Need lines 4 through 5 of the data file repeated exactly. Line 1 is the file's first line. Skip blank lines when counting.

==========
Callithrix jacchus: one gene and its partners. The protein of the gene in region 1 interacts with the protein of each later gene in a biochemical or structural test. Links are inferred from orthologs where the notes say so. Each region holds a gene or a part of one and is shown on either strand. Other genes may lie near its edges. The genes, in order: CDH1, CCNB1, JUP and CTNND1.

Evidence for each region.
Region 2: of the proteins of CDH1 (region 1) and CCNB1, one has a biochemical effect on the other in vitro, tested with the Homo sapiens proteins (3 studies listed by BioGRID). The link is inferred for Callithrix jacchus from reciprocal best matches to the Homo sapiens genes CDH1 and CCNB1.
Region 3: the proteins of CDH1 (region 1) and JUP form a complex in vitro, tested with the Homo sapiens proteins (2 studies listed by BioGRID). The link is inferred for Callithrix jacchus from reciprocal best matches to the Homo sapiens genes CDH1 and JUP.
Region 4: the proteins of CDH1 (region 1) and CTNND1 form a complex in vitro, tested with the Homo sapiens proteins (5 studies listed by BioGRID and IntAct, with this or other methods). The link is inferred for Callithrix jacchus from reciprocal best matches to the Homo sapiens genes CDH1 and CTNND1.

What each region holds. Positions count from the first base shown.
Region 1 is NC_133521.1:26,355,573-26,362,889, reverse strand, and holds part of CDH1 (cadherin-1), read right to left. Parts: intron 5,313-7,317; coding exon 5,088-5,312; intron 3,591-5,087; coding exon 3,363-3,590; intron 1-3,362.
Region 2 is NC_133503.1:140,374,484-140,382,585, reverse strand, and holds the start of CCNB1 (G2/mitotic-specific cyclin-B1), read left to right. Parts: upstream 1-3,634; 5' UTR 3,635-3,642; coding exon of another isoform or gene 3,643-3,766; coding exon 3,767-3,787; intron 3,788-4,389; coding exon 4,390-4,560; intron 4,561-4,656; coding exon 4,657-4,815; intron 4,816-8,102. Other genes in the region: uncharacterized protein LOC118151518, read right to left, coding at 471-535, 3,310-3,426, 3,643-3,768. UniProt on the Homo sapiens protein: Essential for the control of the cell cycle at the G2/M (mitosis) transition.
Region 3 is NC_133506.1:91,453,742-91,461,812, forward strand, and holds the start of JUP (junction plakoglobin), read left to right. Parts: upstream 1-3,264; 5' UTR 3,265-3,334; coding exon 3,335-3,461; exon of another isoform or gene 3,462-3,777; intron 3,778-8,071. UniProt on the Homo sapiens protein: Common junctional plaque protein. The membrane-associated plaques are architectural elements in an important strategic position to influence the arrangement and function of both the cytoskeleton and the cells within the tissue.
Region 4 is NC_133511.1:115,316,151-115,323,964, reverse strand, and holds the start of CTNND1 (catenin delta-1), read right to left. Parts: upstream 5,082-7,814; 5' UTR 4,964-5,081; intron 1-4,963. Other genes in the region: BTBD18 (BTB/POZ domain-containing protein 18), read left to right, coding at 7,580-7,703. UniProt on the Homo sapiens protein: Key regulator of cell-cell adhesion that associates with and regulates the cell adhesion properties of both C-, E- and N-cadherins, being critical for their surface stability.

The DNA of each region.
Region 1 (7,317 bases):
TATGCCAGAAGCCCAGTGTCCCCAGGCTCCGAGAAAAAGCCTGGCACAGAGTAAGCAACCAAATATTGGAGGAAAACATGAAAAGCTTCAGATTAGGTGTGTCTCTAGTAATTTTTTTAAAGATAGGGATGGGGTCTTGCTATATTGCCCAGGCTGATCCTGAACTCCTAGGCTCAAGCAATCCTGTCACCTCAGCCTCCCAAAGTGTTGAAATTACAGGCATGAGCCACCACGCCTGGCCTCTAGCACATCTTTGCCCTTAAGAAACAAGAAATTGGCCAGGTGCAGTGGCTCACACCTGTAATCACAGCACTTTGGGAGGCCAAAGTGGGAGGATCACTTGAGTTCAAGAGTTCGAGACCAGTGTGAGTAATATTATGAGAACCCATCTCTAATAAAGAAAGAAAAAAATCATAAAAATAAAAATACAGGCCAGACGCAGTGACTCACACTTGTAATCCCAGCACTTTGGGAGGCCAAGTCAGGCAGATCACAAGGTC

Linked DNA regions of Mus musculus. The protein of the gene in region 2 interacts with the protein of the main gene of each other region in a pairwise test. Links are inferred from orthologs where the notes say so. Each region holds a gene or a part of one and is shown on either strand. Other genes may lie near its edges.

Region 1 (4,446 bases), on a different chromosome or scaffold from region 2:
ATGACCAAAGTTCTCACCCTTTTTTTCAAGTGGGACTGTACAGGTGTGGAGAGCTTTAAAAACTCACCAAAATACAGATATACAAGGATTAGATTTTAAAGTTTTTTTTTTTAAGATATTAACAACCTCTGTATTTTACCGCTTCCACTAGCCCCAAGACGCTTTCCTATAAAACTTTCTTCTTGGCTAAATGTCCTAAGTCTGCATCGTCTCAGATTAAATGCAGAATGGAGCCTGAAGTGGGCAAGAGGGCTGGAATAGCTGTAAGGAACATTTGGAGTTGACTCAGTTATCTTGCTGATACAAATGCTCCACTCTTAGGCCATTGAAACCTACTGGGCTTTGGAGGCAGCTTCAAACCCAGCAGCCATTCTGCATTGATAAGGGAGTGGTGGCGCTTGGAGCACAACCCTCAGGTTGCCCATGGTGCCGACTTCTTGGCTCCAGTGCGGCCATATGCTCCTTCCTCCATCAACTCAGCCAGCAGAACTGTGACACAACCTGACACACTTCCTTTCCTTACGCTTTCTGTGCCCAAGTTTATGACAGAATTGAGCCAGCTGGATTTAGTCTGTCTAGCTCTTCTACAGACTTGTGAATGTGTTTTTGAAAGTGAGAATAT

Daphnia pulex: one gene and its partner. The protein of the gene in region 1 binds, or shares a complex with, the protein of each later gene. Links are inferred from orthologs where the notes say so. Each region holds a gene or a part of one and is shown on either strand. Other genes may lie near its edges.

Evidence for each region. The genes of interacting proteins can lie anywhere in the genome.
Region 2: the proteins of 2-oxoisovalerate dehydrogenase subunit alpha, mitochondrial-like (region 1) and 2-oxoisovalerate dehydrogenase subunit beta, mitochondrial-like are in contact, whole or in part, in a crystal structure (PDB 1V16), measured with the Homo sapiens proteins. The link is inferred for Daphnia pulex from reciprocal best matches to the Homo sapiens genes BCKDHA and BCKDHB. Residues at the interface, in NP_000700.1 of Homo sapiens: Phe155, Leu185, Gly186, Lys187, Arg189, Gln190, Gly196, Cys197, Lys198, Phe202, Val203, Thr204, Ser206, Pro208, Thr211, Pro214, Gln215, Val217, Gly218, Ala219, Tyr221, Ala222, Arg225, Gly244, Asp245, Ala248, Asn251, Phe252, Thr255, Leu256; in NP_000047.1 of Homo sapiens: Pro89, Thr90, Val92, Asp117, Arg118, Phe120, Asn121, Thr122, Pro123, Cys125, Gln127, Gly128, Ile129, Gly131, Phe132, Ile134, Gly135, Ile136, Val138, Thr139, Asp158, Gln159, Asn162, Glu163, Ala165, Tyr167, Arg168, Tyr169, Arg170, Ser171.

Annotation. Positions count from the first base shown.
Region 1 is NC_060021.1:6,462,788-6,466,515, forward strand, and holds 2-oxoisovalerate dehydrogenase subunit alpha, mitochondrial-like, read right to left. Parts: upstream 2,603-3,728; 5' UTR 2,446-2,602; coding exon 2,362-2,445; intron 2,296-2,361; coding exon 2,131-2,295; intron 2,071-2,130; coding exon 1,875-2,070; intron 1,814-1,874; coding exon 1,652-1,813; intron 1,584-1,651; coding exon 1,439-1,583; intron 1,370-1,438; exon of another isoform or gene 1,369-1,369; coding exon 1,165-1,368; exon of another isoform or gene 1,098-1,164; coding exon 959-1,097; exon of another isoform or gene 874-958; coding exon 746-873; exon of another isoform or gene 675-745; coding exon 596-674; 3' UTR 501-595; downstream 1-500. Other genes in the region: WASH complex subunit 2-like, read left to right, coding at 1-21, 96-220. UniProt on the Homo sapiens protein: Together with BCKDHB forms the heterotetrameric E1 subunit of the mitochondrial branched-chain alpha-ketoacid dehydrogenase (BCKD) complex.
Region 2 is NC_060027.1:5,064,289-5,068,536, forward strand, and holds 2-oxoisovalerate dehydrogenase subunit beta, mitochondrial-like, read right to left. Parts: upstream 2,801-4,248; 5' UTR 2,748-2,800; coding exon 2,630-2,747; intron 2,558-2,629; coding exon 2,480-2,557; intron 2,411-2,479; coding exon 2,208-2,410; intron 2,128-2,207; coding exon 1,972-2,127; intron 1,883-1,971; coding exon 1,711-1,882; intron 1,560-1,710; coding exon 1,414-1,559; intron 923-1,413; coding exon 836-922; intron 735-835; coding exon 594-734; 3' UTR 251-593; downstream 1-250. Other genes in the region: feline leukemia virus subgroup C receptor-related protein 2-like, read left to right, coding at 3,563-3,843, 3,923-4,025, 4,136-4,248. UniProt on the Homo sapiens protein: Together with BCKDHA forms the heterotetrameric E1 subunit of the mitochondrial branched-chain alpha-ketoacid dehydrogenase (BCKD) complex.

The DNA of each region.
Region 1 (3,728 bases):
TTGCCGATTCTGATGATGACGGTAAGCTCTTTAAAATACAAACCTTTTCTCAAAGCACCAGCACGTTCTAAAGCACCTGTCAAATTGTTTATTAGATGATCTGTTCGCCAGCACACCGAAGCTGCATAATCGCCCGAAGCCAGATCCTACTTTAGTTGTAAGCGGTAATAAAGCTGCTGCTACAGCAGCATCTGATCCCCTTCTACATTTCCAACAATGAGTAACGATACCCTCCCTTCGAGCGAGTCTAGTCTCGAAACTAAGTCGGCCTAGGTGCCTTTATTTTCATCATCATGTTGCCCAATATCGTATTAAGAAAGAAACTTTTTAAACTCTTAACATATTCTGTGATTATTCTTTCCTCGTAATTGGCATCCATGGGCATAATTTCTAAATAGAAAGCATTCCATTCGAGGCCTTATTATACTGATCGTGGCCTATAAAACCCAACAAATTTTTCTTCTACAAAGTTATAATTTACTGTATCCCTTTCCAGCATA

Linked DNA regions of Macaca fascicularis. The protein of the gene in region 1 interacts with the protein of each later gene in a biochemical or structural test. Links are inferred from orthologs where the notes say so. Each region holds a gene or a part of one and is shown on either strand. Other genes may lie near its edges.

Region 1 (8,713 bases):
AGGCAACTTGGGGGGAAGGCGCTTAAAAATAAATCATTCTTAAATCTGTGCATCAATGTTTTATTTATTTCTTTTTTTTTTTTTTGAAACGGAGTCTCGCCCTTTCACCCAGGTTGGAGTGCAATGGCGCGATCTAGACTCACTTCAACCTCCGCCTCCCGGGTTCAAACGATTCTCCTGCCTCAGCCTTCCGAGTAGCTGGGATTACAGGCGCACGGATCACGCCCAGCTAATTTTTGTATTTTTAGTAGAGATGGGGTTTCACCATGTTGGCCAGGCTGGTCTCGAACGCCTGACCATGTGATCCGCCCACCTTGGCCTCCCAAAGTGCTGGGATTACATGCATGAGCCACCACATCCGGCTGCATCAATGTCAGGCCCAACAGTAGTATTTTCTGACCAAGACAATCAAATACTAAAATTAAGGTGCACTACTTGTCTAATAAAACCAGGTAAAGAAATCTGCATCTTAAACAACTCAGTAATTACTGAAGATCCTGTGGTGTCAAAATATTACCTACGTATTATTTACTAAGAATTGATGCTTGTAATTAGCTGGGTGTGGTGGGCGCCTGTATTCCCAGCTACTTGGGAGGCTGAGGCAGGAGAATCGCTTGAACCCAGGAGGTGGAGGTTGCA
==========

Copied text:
Region 3: the proteins of CDH1 (region 1) and JUP form a complex in vitro, tested with the Homo sapiens proteins (2 studies listed by BioGRID). The link is inferred for Callithrix jacchus from reciprocal best matches to the Homo sapiens genes CDH1 and JUP.
Region 4: the proteins of CDH1 (region 1) and CTNND1 form a complex in vitro, tested with the Homo sapiens proteins (5 studies listed by BioGRID and IntAct, with this or other methods). The link is inferred for Callithrix jacchus from reciprocal best matches to the Homo sapiens genes CDH1 and CTNND1.